Actually we have recently start Agile . Therefore actually we have lot of questions. Our team includes testers, business analysts, development team and they are working closely as you said.
Usually tester draw the mind map (high level view of CR which covers the testing scope) and pass to BA. Then the review done by BA. Once BA done the review, testers incorporate those changes.
Currently developers are not involved in mind map drawing. But testers take the inputs of them since they are sitting nearby.
For low complexity CRs, BA & QA sit together and do the review so that QA can incorporate changes at the same time.
But the problem is for high complexity CRs. For such CRs, we cannot expect BA & QA to sit together and do the review. Because it is time consuming and it will take the time allocation for 2 resources for one single task. BA need some time to understand the mind map, Then QA might idling.
As you pointed out review log may not add any value addition. But problem is for large CRs, there might be a possibility of missing important areas, and if there are lot of mistakes found during review it is difficult to pass without any review log. Therefore BA ideally do a review log and pass it to QA.
Could you please suggest a way to do mind map review for large CRs? (which has large number of testing scenarios)October 30, 2014 at 1:04 pm #5267Only available when logged in
I would consider a few things:
– Can you split up the complex CRs (I guess it stands for ‘Change Request’) into smaller ones, in such a way that you can deliver them across two different sprints? Perhaps doing the design and planning in one sprint, and the actual implementation in the next sprint?
– QA shouldn’t be idling while the BA is working on the mind map. There are other tasks that QA can do until the BA is ready. In any case, the BA’s work must be timeboxed so there needs to be a good estimate of how long it will take. As you do more of this, you will get better at estimating.
– You might want to consider ‘swarming’ over large CRs and getting a few more BAs and QA involved on a single CR. You could break them up into pairs of BA/QA, with each pair working on a small part of the CR, integrating (ie. sharing status) very often so that everyone is in synch with the whole CR even though each person is only working on a subset of it (a sort of ‘T’-model, where people have both broad knowledge but also specialized knowledge).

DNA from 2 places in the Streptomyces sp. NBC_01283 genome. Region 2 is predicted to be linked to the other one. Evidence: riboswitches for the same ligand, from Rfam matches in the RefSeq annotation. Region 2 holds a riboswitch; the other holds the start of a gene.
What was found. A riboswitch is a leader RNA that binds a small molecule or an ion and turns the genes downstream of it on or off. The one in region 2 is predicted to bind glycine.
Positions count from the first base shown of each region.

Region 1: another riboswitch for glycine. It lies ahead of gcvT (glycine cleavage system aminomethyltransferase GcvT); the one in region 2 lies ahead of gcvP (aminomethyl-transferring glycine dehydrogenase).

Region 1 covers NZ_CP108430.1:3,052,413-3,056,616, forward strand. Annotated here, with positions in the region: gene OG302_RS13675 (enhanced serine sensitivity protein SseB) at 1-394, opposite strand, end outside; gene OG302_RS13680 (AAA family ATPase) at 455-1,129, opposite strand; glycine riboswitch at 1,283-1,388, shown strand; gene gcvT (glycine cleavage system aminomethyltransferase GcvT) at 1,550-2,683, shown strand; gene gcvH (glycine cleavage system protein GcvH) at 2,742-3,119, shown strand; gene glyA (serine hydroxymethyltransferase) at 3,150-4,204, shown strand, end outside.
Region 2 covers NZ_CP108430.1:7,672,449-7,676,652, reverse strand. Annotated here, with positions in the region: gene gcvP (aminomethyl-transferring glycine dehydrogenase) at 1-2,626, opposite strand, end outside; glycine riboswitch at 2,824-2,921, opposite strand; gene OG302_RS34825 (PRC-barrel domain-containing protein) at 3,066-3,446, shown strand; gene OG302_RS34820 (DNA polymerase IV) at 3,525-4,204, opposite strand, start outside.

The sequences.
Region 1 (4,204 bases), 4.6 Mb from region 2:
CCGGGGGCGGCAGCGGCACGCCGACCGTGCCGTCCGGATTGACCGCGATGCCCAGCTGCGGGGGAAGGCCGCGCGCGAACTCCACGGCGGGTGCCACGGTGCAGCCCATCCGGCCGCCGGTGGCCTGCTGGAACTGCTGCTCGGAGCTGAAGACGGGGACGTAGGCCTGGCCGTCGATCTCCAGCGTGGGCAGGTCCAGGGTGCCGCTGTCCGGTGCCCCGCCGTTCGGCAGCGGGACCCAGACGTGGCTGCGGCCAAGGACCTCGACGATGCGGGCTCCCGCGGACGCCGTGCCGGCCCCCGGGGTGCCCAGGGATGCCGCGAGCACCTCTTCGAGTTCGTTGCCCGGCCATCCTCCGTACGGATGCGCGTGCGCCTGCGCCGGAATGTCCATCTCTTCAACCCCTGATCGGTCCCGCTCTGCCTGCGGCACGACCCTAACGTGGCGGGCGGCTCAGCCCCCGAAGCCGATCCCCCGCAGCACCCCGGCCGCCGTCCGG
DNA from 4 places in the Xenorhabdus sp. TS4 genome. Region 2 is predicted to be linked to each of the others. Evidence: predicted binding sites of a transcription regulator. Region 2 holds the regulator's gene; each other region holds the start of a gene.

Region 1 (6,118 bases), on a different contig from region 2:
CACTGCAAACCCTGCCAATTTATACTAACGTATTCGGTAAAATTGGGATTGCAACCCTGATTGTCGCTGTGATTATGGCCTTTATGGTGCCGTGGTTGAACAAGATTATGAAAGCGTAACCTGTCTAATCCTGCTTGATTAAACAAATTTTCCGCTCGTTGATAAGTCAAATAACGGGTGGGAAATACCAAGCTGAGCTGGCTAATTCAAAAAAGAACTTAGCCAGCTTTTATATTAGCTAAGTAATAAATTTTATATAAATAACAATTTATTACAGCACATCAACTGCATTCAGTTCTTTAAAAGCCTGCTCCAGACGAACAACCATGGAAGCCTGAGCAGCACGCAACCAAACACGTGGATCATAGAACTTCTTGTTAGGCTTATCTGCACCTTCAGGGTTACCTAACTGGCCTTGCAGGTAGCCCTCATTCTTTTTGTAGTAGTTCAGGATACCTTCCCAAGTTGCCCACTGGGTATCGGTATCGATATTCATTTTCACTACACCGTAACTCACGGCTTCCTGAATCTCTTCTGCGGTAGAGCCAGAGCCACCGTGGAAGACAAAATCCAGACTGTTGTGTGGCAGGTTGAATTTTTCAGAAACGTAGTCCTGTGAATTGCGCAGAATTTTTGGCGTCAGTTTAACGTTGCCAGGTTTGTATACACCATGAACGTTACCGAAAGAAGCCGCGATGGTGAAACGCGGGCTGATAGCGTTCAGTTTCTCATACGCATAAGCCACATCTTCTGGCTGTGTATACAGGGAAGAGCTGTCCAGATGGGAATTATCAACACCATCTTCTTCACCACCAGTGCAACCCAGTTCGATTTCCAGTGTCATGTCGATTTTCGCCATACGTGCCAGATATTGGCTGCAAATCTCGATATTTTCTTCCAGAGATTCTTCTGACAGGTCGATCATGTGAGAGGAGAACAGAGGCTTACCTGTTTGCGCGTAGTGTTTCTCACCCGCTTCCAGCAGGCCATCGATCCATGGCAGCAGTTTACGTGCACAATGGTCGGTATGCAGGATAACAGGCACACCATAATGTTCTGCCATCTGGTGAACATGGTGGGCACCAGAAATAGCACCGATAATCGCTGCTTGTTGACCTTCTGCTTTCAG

I would strongly suggest that you work with an experienced Agile coach, if you’re not doing so already.November 22, 2014 at 11:48 pm #5706@shickyOnly available when logged in
I know HP has recently rolled out agile within their teams, do you feel the experience has been largely positive? Have you had any specific issues now you’ve switched to this methodology?
Within my team I find it very difficult to build in on-going testing work, for example if we wanted to setup some environments for testing, write a test plan for a feature/area outside of current sprint content, bring up automated test coverage. The solution to this seems easy, just create specific tasks/stories and bring them into a sprint. However, in reality I find that these ALWAYS get pushed to the back behind what the product owner wants in each sprint. I understand this but feel this negatively impacts us in the long-term. Do you have any advice on how to ensure these on-going tasks are completed and not overshadowed by new features etc?November 24, 2014 at 2:33 pm #5717Only available when logged in
Thanks for your comment. I would say that yes, the experience has been positive. I can’t speak for the whole of HP, but the groups I’ve worked with have embraced, and in many cases driven the move to Agile. Part of Agile success is dependent on your organization’s ability to accept failure and mistakes as a learning experience, and apply the lessons learned moving forward. This is the responsibility of the teams and of the management, who need to support the teams and not penalize them when honest mistakes are made, and HP has been very supportive with this.
Regarding your question around testing tasks, I would recommend that instead of creating new tasks for testing, you should consider testing as part and parcel of the user story, which includes the ongoing testing work you refer to. This would be defined as part of your ‘Done’ criteria, so that a user story is not considered ‘done’ until the testing is complete. At the end of the day, are the product owner and the rest of the team prepared to deploy a user story that hasn’t been fully tested? In some cases, the answer might actually be ‘yes’, but at least the decision to compromise on testing will be made consciously and with a risk assessment, and not automatically pushed to the bottom of the backlog.November 25, 2014 at 3:58 pm #5756@padmarajOnly available when logged in
I am working in Extreme Programming (XP) environment.
You discussed about Agile enterprise level testing: What you think about small team / organization who less people and ready to adopt Agile ? How tester can work small Agile team more effectively? ( any quick tips/suggestion )